Culture Wars: Irregular Warfare, Culture Policy, and Adaptation in the Marine Corps

Culture Wars: Irregular Warfare, Culture Policy, and Adaptation in the Marine Corps

Culture Wars: Irregular Warfare, Culture Policy, and Adaptation in the Marine Corps

Culture Wars: Irregular Warfare, Culture Policy, and Adaptation in the Marine Corps

Synopsis

In response to the irregular warfare challenges facing the U.S. in Iraq and Afghanistan in 2005, General James Mattis-then commander of Marine Corps Combat Development Command-established a new Marine Corps cultural initiative. The goal was simple: teach Marines to interact successfully with the local population in areas of conflict. The implications, however, were anything but simple: transform an elite military culture founded on the principles of "locate, close with, and destroy the enemy" into a "culturally savvy" Marine Corps.

Culture in Conflict: Irregular Warfare, Culture Policy, and the Marine Corps examines the conflicted trajectory of the Marine Corps' efforts to institute a radical culture policy into a military organization that is structured and trained to fight conventional wars. More importantly, however, it is a compelling book about America's shifting military identity in a new world of unconventional warfare.

Excerpt

Late on a dry dusty October afternoon, the Marines of 4th cag (civil affairs group) came to a slight rise on the Somali plains. For the past six months the company had been conducting civil affairs and humanitarian aid operations across the Horn of Africa (HOA)—building schools, clinics, wells, and roads and inoculating animals—in order to foster economic and political stability in the region. Their task had been anything but simple: as part of a hoa Joint Task Force, a total of forty-five civil affairs Marines, along with a handful of engineers, medics, and veterinarians, were expected to cover an area almost two-thirds the size of the continental United States in a region of hundreds of different languages, cultures, and warring ethnic groups.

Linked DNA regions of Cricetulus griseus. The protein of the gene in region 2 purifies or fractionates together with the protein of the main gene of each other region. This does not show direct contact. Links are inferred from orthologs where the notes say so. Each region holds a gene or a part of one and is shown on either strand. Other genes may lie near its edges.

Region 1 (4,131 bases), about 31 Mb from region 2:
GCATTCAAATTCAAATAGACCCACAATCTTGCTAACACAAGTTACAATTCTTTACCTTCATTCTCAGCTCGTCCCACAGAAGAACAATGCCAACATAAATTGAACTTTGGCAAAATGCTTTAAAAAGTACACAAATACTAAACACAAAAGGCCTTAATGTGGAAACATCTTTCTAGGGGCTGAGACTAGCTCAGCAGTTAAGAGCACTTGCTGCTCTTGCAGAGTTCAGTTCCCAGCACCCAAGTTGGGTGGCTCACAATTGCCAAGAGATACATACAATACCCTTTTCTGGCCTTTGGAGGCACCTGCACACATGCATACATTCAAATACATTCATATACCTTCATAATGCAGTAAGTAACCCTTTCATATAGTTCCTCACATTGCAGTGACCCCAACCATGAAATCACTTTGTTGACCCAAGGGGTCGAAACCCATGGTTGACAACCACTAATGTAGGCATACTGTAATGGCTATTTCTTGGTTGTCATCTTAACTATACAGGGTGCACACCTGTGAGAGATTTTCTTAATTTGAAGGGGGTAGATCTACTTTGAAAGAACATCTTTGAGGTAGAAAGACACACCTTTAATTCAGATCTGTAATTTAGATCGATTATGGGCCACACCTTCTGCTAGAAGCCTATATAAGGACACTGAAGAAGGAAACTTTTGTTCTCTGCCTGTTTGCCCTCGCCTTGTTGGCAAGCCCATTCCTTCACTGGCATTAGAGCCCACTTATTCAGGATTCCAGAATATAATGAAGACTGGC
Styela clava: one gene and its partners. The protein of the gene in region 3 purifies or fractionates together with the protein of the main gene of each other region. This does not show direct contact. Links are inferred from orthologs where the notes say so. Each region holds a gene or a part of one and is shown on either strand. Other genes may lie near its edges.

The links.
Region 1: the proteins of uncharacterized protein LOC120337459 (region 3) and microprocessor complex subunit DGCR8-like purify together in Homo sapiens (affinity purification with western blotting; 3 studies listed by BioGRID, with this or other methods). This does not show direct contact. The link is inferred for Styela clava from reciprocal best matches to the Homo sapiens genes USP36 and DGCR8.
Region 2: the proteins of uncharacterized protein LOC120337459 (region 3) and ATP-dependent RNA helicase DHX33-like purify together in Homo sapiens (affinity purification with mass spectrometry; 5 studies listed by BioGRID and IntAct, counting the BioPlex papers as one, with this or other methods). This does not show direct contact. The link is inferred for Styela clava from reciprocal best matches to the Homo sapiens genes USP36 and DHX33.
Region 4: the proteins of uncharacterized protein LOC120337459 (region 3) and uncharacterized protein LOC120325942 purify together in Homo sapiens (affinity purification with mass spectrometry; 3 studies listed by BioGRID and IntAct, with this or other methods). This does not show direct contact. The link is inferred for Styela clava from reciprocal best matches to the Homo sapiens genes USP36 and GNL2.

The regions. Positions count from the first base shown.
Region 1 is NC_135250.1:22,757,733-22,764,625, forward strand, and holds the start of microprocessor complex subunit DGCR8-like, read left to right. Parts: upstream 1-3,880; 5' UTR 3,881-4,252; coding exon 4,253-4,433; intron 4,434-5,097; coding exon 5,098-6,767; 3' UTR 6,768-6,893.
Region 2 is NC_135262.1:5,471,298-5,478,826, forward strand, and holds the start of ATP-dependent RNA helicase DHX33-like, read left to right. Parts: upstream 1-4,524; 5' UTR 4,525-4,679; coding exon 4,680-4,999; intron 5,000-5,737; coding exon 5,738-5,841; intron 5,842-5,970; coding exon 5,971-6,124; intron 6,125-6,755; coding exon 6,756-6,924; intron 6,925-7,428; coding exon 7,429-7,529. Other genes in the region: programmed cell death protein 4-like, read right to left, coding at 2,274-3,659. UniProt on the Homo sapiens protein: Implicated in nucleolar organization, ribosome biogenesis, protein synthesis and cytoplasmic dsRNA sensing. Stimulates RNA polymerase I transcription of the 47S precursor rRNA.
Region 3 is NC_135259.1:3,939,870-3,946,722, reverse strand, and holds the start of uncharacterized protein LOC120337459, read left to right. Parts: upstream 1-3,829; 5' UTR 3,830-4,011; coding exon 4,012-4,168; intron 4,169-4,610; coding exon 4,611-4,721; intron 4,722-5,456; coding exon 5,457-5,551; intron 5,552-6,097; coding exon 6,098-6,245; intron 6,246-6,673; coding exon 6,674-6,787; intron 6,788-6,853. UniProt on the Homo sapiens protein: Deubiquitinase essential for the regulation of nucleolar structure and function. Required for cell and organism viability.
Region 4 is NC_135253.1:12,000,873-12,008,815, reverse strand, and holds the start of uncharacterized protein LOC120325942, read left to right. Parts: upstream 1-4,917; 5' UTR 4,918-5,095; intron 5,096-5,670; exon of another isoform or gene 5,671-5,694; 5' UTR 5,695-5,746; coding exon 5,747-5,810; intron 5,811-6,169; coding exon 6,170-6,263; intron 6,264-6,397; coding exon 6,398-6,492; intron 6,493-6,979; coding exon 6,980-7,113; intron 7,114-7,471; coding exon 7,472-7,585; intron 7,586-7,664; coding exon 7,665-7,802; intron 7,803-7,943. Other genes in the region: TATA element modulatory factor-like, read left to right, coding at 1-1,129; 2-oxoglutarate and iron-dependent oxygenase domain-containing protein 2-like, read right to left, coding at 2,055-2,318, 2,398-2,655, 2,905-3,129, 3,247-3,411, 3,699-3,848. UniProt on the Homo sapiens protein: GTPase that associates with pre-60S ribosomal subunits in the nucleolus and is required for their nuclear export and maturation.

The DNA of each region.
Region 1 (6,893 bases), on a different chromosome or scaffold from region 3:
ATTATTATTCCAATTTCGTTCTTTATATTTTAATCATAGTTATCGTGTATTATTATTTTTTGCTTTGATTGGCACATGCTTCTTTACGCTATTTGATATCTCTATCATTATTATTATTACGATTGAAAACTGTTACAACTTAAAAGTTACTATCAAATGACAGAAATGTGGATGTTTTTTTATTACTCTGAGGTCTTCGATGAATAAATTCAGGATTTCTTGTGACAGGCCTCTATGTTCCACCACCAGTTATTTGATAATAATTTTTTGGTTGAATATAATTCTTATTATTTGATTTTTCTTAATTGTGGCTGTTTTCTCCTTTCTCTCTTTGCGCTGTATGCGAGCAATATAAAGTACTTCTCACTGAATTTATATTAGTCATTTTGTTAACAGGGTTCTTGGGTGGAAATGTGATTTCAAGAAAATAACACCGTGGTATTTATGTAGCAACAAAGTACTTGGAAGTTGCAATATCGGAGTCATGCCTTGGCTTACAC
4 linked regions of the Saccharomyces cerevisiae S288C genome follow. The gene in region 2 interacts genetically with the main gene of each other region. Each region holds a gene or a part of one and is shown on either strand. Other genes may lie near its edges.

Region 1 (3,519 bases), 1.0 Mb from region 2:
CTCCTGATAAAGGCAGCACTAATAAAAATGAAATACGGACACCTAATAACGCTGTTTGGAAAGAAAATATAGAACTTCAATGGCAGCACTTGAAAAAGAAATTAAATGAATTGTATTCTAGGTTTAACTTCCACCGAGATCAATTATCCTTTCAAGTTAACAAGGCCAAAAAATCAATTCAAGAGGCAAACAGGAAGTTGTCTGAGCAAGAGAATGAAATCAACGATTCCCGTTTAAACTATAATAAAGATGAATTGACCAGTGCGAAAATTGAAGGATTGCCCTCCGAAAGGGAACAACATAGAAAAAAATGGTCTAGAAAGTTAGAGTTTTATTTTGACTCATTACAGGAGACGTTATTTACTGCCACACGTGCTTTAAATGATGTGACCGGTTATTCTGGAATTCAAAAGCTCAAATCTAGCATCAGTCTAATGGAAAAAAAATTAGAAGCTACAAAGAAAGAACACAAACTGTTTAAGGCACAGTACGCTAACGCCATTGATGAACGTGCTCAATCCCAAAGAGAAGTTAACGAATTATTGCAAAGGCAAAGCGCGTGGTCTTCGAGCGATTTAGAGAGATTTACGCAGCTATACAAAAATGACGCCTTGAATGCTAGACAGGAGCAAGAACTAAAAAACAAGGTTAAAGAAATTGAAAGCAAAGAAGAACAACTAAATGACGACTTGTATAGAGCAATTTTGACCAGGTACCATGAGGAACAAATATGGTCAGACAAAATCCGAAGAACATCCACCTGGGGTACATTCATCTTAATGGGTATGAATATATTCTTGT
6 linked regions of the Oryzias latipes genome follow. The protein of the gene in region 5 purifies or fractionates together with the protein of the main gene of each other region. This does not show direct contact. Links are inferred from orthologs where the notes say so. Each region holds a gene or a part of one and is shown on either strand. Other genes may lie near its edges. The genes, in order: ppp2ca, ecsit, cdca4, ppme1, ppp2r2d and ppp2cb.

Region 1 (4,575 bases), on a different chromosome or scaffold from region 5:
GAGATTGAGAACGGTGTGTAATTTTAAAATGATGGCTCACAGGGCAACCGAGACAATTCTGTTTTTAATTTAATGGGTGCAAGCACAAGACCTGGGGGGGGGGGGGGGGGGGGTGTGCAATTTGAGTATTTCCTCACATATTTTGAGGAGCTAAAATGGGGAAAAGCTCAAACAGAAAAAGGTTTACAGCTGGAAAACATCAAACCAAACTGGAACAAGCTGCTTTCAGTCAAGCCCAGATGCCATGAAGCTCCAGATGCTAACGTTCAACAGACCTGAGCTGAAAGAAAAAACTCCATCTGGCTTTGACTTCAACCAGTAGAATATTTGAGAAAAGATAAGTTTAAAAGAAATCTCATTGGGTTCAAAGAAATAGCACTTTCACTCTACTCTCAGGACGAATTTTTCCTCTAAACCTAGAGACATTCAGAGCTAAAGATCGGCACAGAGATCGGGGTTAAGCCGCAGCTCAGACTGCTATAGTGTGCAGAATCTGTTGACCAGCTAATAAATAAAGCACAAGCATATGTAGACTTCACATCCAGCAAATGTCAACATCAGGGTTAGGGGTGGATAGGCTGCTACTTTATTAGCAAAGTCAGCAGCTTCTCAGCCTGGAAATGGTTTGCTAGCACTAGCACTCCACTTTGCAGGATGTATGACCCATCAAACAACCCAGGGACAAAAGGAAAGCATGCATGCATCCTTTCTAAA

On the other side of the rise they could see the village of Mahmadiyya. the agriculturally based settlement had been suffering a drought for the past five years. in writing his after action report about the operation, the task force commander Colonel Franklin (pseudonym) described the village’s povertystricken situation, “The only source of water [was] a stinkin’ muddy river, full of crocodiles and filth, about two miles from the people.” the unit’s first response was, as the commander noted, “to get the well drillers in there, go down about 600’ and provide free water to all who wanted it.”

Colonel Franklin quickly realized, however, that this was a “bad move. About 10 percent of the population makes their meager living hauling water . . .

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